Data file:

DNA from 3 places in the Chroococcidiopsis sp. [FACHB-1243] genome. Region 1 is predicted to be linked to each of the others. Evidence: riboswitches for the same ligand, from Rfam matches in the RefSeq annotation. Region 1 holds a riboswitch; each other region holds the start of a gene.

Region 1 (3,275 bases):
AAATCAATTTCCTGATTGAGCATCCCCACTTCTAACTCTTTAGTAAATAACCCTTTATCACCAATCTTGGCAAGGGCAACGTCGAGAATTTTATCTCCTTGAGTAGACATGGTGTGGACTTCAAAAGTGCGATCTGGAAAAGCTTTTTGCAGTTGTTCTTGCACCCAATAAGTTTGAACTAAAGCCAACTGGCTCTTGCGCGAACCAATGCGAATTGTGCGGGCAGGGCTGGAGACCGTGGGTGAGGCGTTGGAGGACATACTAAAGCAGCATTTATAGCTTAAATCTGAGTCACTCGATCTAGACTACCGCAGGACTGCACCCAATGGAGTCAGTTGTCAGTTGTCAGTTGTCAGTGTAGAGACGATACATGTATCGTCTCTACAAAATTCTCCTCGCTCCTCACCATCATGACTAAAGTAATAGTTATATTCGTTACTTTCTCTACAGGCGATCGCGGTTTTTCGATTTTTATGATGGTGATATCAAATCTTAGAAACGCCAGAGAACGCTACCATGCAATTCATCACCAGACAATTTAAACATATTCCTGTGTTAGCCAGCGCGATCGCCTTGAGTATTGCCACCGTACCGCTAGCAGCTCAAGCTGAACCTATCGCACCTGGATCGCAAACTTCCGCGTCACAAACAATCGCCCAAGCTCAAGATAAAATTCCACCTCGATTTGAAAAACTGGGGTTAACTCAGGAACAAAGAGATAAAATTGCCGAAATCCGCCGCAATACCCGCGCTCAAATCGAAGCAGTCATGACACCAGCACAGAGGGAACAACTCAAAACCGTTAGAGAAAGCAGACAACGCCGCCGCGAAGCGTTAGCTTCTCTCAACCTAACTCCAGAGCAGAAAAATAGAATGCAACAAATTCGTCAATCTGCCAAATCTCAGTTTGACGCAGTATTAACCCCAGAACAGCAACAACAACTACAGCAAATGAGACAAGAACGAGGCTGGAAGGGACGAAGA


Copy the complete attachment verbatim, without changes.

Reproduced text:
DNA from 3 places in the Chroococcidiopsis sp. [FACHB-1243] genome. Region 1 is predicted to be linked to each of the others. Evidence: riboswitches for the same ligand, from Rfam matches in the RefSeq annotation. Region 1 holds a riboswitch; each other region holds the start of a gene.

Region 1 (3,275 bases):
AAATCAATTTCCTGATTGAGCATCCCCACTTCTAACTCTTTAGTAAATAACCCTTTATCACCAATCTTGGCAAGGGCAACGTCGAGAATTTTATCTCCTTGAGTAGACATGGTGTGGACTTCAAAAGTGCGATCTGGAAAAGCTTTTTGCAGTTGTTCTTGCACCCAATAAGTTTGAACTAAAGCCAACTGGCTCTTGCGCGAACCAATGCGAATTGTGCGGGCAGGGCTGGAGACCGTGGGTGAGGCGTTGGAGGACATACTAAAGCAGCATTTATAGCTTAAATCTGAGTCACTCGATCTAGACTACCGCAGGACTGCACCCAATGGAGTCAGTTGTCAGTTGTCAGTTGTCAGTGTAGAGACGATACATGTATCGTCTCTACAAAATTCTCCTCGCTCCTCACCATCATGACTAAAGTAATAGTTATATTCGTTACTTTCTCTACAGGCGATCGCGGTTTTTCGATTTTTATGATGGTGATATCAAATCTTAGAAACGCCAGAGAACGCTACCATGCAATTCATCACCAGACAATTTAAACATATTCCTGTGTTAGCCAGCGCGATCGCCTTGAGTATTGCCACCGTACCGCTAGCAGCTCAAGCTGAACCTATCGCACCTGGATCGCAAACTTCCGCGTCACAAACAATCGCCCAAGCTCAAGATAAAATTCCACCTCGATTTGAAAAACTGGGGTTAACTCAGGAACAAAGAGATAAAATTGCCGAAATCCGCCGCAATACCCGCGCTCAAATCGAAGCAGTCATGACACCAGCACAGAGGGAACAACTCAAAACCGTTAGAGAAAGCAGACAACGCCGCCGCGAAGCGTTAGCTTCTCTCAACCTAACTCCAGAGCAGAAAAATAGAATGCAACAAATTCGTCAATCTGCCAAATCTCAGTTTGACGCAGTATTAACCCCAGAACAGCAACAACAACTACAGCAAATGAGACAAGAACGAGGCTGGAAGGGACGAAGA